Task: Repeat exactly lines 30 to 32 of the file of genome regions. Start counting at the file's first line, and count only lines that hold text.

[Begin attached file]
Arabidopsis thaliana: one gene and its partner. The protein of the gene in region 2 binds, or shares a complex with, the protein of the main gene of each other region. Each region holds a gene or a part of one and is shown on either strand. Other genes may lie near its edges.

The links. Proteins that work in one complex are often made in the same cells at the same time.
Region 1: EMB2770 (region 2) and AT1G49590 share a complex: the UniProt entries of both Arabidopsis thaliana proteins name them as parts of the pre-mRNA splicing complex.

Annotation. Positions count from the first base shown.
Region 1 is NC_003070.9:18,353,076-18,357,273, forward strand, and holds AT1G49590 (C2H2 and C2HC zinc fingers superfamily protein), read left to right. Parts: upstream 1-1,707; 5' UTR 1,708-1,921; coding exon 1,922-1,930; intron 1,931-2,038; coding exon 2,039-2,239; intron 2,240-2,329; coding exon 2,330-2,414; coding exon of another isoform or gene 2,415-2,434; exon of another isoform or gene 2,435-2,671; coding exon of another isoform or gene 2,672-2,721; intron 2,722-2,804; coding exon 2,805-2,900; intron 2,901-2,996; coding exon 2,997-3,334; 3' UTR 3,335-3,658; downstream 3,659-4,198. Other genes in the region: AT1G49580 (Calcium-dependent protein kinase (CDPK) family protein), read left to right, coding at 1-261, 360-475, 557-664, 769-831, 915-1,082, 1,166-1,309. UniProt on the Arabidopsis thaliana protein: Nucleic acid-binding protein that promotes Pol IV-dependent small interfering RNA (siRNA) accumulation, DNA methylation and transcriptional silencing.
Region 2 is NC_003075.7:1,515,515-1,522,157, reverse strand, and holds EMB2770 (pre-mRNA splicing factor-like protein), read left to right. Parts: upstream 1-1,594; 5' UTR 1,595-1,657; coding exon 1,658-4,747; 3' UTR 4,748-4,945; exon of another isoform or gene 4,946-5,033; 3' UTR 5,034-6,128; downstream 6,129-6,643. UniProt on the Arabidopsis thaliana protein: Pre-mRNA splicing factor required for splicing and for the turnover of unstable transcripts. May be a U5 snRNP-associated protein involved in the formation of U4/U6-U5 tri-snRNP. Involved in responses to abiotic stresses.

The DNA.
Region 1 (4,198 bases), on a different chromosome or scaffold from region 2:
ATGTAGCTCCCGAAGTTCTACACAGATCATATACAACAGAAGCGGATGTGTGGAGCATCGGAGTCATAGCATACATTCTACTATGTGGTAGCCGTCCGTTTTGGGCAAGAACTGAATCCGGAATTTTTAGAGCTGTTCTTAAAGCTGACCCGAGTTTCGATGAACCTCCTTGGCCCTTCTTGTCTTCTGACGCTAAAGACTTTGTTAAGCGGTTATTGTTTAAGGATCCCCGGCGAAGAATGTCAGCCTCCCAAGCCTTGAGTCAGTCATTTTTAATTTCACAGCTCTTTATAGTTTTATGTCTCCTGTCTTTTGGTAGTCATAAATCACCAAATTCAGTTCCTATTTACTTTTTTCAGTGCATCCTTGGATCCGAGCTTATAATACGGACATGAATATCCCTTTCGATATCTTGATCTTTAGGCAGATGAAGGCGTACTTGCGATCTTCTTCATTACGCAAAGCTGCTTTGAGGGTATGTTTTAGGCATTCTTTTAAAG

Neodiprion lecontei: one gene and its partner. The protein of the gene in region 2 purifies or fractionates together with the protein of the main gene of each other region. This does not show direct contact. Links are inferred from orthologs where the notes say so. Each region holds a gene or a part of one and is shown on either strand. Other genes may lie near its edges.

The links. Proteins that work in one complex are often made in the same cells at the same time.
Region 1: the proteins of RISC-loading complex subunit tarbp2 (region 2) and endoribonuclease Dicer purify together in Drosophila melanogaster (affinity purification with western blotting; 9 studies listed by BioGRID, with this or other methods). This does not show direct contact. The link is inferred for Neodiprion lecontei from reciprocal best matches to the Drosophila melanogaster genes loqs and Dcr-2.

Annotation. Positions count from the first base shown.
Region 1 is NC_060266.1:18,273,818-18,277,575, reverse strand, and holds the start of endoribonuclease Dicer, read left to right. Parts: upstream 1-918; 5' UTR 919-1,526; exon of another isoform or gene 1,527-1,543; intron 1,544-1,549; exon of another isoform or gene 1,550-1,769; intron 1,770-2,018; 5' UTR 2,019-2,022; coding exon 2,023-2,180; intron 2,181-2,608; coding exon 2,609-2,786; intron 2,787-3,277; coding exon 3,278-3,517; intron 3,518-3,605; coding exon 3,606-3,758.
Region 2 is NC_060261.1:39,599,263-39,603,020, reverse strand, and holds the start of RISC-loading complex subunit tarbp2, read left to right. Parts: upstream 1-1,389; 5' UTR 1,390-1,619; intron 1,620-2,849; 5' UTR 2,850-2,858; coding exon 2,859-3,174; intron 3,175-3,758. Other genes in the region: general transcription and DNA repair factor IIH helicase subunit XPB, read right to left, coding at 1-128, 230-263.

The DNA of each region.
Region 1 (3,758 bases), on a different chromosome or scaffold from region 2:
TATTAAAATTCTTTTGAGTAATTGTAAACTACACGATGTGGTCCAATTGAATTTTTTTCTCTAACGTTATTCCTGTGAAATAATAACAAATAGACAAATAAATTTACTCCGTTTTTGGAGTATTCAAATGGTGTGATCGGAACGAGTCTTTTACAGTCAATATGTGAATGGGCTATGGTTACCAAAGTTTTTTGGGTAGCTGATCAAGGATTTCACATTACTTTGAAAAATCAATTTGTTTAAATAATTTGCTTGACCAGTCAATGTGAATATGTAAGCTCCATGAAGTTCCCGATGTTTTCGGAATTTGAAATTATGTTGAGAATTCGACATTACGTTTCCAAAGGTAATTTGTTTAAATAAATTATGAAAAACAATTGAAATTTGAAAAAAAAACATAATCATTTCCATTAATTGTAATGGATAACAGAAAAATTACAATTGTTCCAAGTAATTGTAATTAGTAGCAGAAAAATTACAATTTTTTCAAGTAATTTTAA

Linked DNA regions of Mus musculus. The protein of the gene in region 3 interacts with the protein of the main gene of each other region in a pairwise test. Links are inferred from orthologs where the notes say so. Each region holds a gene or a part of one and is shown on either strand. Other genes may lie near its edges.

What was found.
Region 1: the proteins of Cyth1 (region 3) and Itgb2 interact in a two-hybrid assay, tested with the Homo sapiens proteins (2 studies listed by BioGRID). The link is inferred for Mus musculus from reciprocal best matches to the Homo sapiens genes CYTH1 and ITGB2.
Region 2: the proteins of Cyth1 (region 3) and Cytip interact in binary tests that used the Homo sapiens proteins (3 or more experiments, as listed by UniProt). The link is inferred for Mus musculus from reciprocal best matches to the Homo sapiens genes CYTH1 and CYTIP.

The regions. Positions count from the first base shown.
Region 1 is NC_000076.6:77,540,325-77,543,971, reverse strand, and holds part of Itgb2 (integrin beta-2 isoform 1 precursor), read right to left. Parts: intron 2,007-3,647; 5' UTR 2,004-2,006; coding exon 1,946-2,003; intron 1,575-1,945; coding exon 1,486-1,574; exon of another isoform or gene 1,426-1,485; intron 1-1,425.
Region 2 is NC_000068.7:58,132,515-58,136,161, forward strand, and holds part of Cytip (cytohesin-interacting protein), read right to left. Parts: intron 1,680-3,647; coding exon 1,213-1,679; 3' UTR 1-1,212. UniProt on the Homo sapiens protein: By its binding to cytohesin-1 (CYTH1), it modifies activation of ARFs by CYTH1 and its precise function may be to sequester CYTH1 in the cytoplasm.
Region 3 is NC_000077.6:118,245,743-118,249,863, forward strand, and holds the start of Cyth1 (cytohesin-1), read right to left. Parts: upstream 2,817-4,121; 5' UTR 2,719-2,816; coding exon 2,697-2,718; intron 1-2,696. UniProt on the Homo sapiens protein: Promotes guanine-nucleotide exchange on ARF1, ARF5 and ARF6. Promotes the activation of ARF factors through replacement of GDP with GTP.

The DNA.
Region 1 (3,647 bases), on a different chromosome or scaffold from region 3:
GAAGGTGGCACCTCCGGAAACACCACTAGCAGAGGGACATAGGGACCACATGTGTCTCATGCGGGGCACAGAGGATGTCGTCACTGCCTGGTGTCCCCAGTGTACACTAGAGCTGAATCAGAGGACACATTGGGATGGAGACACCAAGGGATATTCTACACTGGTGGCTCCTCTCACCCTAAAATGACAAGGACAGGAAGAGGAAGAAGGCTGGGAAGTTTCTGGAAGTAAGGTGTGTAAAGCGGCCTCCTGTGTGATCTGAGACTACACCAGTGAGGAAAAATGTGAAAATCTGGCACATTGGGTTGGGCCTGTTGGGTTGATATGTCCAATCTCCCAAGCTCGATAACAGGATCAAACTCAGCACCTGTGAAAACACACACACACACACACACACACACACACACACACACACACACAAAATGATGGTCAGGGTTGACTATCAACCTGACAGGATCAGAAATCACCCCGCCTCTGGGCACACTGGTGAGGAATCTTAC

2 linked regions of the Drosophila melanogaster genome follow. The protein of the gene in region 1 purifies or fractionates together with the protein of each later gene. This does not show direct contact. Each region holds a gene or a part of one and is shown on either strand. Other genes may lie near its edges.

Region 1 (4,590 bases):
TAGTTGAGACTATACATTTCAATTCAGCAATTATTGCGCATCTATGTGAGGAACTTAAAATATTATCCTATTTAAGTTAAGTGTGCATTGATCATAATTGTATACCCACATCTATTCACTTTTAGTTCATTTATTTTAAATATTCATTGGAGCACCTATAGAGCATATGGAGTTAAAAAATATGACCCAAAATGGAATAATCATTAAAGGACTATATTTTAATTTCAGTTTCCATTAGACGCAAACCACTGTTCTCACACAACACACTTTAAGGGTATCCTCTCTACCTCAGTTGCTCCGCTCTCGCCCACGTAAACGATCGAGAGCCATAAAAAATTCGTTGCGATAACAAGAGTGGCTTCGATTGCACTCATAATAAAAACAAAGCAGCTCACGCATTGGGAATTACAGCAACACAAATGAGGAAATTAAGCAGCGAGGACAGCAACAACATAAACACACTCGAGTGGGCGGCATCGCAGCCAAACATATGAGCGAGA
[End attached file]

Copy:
2 linked regions of the Drosophila melanogaster genome follow. The protein of the gene in region 1 purifies or fractionates together with the protein of each later gene. This does not show direct contact. Each region holds a gene or a part of one and is shown on either strand. Other genes may lie near its edges.

Region 1 (4,590 bases):
TAGTTGAGACTATACATTTCAATTCAGCAATTATTGCGCATCTATGTGAGGAACTTAAAATATTATCCTATTTAAGTTAAGTGTGCATTGATCATAATTGTATACCCACATCTATTCACTTTTAGTTCATTTATTTTAAATATTCATTGGAGCACCTATAGAGCATATGGAGTTAAAAAATATGACCCAAAATGGAATAATCATTAAAGGACTATATTTTAATTTCAGTTTCCATTAGACGCAAACCACTGTTCTCACACAACACACTTTAAGGGTATCCTCTCTACCTCAGTTGCTCCGCTCTCGCCCACGTAAACGATCGAGAGCCATAAAAAATTCGTTGCGATAACAAGAGTGGCTTCGATTGCACTCATAATAAAAACAAAGCAGCTCACGCATTGGGAATTACAGCAACACAAATGAGGAAATTAAGCAGCGAGGACAGCAACAACATAAACACACTCGAGTGGGCGGCATCGCAGCCAAACATATGAGCGAGA